Every year, innovative college basketball fans across the country have to figure out a way to successfully smuggle alcohol into the NCAA Tournament, because in the organization’s view, the only people who should be allowed to make a huge profit off of the performance of unpaid student-athletes is the NCAA. While plenty of schools around the country serve booze in their stadiums and arenas, it’s banned at any championship event sanctioned by the organization (which thankfully does not apply to conference tournaments, a fact I learned when I was unjustly judged by the family of five I ended up sitting next to at the ACC Tournament who apparently think there’s something wrong with double-fisting Labatt Blues at 2 PM on a Wednesday).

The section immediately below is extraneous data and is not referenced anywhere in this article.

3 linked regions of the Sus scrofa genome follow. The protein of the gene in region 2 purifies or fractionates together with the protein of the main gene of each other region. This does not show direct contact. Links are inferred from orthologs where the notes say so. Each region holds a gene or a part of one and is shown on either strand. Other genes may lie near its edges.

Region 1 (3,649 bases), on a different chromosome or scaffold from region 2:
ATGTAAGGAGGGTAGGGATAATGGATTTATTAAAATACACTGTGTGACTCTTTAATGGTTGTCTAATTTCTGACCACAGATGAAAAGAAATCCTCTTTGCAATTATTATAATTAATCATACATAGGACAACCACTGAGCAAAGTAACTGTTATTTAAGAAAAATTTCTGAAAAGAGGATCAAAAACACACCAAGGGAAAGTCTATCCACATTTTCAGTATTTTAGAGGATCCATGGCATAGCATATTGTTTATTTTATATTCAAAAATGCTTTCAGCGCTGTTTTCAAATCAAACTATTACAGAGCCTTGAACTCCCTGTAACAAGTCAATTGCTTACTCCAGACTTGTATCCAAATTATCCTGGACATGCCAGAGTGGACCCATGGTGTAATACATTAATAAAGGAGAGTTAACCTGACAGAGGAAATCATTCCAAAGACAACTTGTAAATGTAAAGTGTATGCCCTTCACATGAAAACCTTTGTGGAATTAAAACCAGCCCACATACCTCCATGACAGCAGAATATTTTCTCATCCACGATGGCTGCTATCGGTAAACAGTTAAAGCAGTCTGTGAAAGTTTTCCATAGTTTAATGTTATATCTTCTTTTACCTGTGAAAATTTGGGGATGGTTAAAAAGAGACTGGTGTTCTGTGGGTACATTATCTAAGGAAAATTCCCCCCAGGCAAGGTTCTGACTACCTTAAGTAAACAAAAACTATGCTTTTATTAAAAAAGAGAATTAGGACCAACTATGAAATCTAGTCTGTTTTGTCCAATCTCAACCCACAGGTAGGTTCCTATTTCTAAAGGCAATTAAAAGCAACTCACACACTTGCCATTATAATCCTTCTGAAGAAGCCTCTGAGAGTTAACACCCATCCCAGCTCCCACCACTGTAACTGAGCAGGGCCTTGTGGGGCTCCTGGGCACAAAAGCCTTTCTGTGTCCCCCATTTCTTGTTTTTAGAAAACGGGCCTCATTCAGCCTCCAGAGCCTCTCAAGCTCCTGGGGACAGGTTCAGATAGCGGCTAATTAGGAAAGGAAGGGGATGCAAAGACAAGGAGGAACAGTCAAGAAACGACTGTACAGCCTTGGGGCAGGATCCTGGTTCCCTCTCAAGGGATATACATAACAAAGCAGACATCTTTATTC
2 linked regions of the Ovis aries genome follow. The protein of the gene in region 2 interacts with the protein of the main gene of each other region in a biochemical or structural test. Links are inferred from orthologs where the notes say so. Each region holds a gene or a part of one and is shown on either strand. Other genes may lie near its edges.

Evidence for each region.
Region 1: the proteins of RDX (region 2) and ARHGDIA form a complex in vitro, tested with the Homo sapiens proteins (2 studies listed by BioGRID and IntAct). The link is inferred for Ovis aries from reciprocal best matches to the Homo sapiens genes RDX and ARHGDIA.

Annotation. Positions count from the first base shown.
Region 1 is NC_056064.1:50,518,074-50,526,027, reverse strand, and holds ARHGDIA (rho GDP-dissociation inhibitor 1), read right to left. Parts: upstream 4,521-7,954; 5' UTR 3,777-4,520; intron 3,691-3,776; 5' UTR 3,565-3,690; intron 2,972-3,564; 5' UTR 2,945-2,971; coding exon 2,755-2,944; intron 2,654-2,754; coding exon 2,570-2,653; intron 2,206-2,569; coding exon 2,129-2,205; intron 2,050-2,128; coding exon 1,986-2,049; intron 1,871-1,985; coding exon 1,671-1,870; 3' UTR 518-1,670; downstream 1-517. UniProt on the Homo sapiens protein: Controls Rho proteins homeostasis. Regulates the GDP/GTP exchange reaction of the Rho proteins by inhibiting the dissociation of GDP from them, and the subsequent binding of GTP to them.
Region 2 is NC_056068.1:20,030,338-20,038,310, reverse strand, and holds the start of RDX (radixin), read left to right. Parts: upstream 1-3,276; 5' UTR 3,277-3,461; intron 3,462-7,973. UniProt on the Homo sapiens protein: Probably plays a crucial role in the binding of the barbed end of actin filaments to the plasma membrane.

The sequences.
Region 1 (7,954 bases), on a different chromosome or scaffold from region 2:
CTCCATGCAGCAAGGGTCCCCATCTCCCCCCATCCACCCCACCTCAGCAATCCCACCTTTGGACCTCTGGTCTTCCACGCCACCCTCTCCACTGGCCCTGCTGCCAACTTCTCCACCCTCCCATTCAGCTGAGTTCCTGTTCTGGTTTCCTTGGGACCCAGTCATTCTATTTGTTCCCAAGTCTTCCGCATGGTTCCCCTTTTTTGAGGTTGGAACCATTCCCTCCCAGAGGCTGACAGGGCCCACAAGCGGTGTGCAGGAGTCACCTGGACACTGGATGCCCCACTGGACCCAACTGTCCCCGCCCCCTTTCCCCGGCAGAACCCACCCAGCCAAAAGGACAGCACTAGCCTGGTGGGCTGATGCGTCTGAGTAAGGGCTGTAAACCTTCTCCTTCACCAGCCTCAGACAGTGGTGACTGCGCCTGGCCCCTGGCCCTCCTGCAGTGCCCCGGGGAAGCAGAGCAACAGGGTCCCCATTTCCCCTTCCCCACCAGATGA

However, the NCAA started rethinking their policy a few years ago and started testing out pilot programs at events including the College World Series and last year’s FCS Championship. According to The Omaha World-Herald, people failed to reach the levels of belligerent drunkenness the policy aimed to prevent, and as a result, beer and wine can now be served at all NCAA championships going forward.
When the program was first tested in Omaha, 430 drinks were sold for every 1,000 people in attendance, so I’m sure concessions vendors will be more than thrilled with the new policy (98% of sales were beer, but shoutout to the 2% of people sucking down wine at the College World Series).
It’s not entirely clear how the NCAA will approach drinking in any student sections, but many schools who currently allow sales on their own campus have instituted a wristband system for people 21 and older that seems like a realistic option.
It looks like March Madness is about to get a little madder.